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Explained: Why AI chatbots are failing

Microsoft's new Bing and Google's Bard have got off to a rough start with the AI chatbots presenting misinformation. We try to understand why

The tech giants' AI chatbots are providing misinformation.
The tech giants' AI chatbots are providing misinformation. (AP)

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With a new AI-powered chatbot announcing its entry, the chatbot competition is feeling more like a fantasy battle game where it’s all about who’s got a bigger weapon and a more fragile ego. While things are getting heated in the artificial intelligence space, the rush to outperform has led to embarrassing fails this week. 

Also read: Bard to Bing: Rise of ChatGPT fuels AI-based search chatbots

Expensive fails: What’s happening?

Google’s Bard chatbot, designed to rival OpenAI’s ChatGPT and launched on 7 February had a rough start after it delivered incorrect information in its promotional video. Google posted a short video of Bard in action on Twitter, describing it as a "launchpad for curiosity" that can simplify complex topics. However, Reuters caught an inaccurate answer a few hours before its launch event in Paris. 

To the question of what to tell a nine-year-old about new discoveries from the James Webb Space Telescope, Bard said it was used to take the first pictures of a planet outside the Earth’s solar system, which is not true. The European Southern Observatory’s Very Large Telescope (VLT) took the first pictures in 2004, as confirmed by NASA. This misinformation quickly raised questions about its integrity and cost the parent company Alphabet, $100 million.

Once an error is spotted, it doesn't take long before the questioning arena expands. It wasn't long before attention shifted to Microsoft’s AI-powered revamp of Bing, which, as it turns out, has been making up information. Independent AI researcher Dmitri Brereton claimed that Bing AI apparently made several errors and fabricated information about certain products at a public demo last week, as reported by Mint.

For instance, as Brereton elaborated in his blog post, when the chatbot listed the cons of the Bissel Pet Hair Eraser Handheld Vacuum, it included the noise level and short cord. However, when Brereton compared the response to the article it cited as a source, the review didn’t mention the noise and turns out, it’s cordless.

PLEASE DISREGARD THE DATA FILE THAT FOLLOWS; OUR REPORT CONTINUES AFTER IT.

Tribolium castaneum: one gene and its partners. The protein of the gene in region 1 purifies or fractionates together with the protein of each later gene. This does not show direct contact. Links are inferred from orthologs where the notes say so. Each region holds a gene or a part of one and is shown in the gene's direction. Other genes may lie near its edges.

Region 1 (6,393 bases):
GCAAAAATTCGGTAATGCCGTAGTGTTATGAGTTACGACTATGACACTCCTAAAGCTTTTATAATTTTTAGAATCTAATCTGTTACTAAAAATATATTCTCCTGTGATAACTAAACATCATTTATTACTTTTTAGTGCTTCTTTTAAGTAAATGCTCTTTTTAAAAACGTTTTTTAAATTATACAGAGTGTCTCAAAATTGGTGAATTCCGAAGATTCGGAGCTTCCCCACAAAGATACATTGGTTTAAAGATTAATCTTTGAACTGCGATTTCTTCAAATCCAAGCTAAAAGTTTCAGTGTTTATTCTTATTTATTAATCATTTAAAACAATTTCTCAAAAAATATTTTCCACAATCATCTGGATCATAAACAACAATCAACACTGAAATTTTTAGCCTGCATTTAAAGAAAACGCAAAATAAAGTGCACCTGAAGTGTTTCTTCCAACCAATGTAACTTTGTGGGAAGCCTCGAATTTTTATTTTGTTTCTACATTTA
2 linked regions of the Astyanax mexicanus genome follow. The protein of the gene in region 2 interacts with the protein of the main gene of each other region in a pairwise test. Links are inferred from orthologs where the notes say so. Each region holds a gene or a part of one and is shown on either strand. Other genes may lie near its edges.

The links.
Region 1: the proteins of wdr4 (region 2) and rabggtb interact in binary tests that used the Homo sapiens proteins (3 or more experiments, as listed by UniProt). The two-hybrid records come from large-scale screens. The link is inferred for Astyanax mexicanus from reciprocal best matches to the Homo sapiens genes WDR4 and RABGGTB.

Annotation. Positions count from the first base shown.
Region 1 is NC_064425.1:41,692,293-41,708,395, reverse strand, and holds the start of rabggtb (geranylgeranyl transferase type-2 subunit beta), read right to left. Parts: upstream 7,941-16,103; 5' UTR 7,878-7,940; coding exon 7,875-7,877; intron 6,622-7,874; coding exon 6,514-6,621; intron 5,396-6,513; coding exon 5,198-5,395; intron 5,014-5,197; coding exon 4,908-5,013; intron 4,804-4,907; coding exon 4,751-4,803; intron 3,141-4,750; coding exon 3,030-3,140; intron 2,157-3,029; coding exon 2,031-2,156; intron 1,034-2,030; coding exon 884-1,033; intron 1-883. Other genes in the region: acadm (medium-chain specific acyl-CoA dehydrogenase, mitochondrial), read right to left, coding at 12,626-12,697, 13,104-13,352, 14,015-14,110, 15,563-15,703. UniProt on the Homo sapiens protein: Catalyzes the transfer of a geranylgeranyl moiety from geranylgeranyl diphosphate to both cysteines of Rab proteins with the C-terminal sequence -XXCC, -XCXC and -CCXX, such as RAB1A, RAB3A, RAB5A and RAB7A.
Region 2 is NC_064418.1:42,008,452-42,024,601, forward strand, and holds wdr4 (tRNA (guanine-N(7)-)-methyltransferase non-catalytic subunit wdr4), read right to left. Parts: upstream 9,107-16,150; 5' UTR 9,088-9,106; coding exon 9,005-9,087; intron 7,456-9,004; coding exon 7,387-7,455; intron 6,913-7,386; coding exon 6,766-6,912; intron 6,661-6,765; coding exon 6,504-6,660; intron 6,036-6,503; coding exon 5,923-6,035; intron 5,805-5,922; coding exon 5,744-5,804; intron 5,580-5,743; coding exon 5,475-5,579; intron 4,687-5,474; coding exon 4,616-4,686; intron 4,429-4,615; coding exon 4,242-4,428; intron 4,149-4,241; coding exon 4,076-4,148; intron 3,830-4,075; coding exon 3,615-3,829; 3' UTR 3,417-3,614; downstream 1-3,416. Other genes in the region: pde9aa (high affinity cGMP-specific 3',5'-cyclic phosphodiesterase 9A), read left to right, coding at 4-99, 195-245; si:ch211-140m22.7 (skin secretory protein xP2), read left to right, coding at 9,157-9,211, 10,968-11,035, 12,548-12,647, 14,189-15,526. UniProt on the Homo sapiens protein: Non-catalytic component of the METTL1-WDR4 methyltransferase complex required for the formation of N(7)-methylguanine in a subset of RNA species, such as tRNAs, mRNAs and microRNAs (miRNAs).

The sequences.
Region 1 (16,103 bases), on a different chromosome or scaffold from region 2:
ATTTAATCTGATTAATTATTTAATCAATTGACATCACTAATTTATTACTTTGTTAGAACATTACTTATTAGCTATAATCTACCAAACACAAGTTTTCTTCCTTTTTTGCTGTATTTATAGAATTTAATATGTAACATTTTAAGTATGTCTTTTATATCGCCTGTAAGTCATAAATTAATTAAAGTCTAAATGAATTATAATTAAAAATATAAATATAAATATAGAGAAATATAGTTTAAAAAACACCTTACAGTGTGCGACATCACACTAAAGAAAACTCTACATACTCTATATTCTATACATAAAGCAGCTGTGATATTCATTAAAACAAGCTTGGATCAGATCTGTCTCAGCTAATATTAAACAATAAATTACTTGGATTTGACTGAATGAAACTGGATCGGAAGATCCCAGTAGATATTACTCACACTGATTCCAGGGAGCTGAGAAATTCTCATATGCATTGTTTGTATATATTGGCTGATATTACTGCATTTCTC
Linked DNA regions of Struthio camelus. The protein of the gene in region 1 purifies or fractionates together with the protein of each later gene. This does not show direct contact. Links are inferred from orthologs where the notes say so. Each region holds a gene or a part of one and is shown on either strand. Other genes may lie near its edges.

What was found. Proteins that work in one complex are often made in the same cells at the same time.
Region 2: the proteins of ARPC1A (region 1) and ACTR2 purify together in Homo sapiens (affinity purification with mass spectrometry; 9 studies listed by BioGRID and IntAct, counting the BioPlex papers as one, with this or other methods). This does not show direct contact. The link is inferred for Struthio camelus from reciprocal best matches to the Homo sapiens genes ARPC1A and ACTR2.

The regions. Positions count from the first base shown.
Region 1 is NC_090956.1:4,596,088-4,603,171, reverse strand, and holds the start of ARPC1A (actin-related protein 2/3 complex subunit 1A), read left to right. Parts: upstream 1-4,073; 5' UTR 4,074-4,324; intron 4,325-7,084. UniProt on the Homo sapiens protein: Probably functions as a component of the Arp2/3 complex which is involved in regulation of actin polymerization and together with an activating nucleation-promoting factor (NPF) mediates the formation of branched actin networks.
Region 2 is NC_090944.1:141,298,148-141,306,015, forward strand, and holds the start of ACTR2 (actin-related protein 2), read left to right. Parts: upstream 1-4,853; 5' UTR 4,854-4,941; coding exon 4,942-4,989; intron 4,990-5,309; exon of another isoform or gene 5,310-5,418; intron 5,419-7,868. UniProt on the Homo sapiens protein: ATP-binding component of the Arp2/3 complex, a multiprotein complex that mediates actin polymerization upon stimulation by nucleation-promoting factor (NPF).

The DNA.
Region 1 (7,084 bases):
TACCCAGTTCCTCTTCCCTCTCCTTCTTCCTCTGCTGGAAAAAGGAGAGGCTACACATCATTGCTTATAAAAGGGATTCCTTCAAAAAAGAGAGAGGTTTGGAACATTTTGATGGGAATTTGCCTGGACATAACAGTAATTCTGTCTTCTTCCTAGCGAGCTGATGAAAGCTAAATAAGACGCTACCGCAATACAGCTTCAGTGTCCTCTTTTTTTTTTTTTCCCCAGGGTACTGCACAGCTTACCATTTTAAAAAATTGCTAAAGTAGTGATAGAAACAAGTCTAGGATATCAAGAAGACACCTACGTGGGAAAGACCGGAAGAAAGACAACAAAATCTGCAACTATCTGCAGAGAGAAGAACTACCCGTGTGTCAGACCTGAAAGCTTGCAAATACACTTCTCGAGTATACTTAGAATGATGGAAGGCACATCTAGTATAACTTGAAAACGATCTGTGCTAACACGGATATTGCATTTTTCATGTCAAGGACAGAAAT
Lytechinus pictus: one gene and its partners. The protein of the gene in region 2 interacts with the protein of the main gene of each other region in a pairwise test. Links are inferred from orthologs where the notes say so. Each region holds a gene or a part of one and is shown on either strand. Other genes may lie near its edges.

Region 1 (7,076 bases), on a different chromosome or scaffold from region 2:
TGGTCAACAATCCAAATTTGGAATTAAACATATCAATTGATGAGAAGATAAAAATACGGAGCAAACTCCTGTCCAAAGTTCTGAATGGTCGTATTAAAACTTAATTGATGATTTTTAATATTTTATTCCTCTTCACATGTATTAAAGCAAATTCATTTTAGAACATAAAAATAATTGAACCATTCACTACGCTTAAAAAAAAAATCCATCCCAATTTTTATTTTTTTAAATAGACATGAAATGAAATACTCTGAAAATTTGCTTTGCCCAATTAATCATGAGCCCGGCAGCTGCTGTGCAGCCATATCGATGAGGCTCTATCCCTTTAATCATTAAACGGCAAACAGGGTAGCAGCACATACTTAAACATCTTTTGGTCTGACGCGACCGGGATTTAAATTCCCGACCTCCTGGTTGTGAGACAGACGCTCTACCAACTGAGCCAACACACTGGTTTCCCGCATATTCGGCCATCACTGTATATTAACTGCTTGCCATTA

He further added, “Bing AI did a great job of creating media hype, but their product is no better than Google’s Bard.”

Why are the chatbots failing?


Last week, Prabhakar Raghavan, senior vice president at Google and head of Google Search, told Germany's Welt am Sonntag newspaper that the kind of AI that’s become a popular topic today can lead to something the tech space calls “hallucinations.” 

"This then expresses itself in such a way that a machine provides a convincing but completely made-up answer," Raghavan told the paper, as reported by Reuters. This might explain Microsoft’s Bing making up the cons for the vacuum. 

A research paper titled ‘Survey of Hallucination in Natural Language Generation,' published in ACM Computing Surveys last year, stated that in natural language processing, a subfield of linguistics, computer science, and artificial intelligence focused on the interactions between computers and human beings, “hallucinated text gives the impression of being fluent and natural despite being unfaithful and nonsensical. It appears to be grounded in the real context provided, although it is actually hard to specify or verify the existence of such contexts.” 

For instance, in his blog post, Brereton claimed that Bing AI's attempt to summarize a financial report for Gap clothing presented wrong financial data and that the answer was riddled with inaccuracies. He specifically highlighted that diluted earnings per share was a “completely made up number.”

With AI hallucinations, at first glance, the information might seem plausible, but when you dig deeper, it becomes clear that it's from the AI’s imagination. According to the paper, AI hallucinations can be extrinsic—the “generated output that contradicts the source content”—or intrinsic—the “generated output that cannot be verified from the source content.”

The researchers state that hallucination is concerning as it affects performance, raises safety concerns for real-world applications and could lead to privacy violations. 

Not well integrated…yet

OpenAI CEO Sam Altman admitted ChatGPT’s flaws recently in the New York Times tech podcast, Hard Fork. "People really love it, which makes us very happy. But no one would say this was like a great, well-integrated product yet," Altman said.

On a different platform, Greg Brockman, cofounder of OpenAI, said that launching ChatGPT in its current form was “a last resort for the company after internal issues with beta testers”, as Business Insider reported.

Race against time?

With one tech giant trying to rival another’s AI chatbot, it feels like there is a rush to find out who comes out with the best AI chatbot and less focus on the nitty-gritty that makes these tech developments often worth the wait. 

The user-reported error messages of ChatGPT, Bing AI’s made-up figures, and Bard’s misinformation come with a reminder that AI technology is still in its infancy so the many debates about tech taking over the world might need to pause for a bit. 

Also read: How is the law keeping up with digital art?


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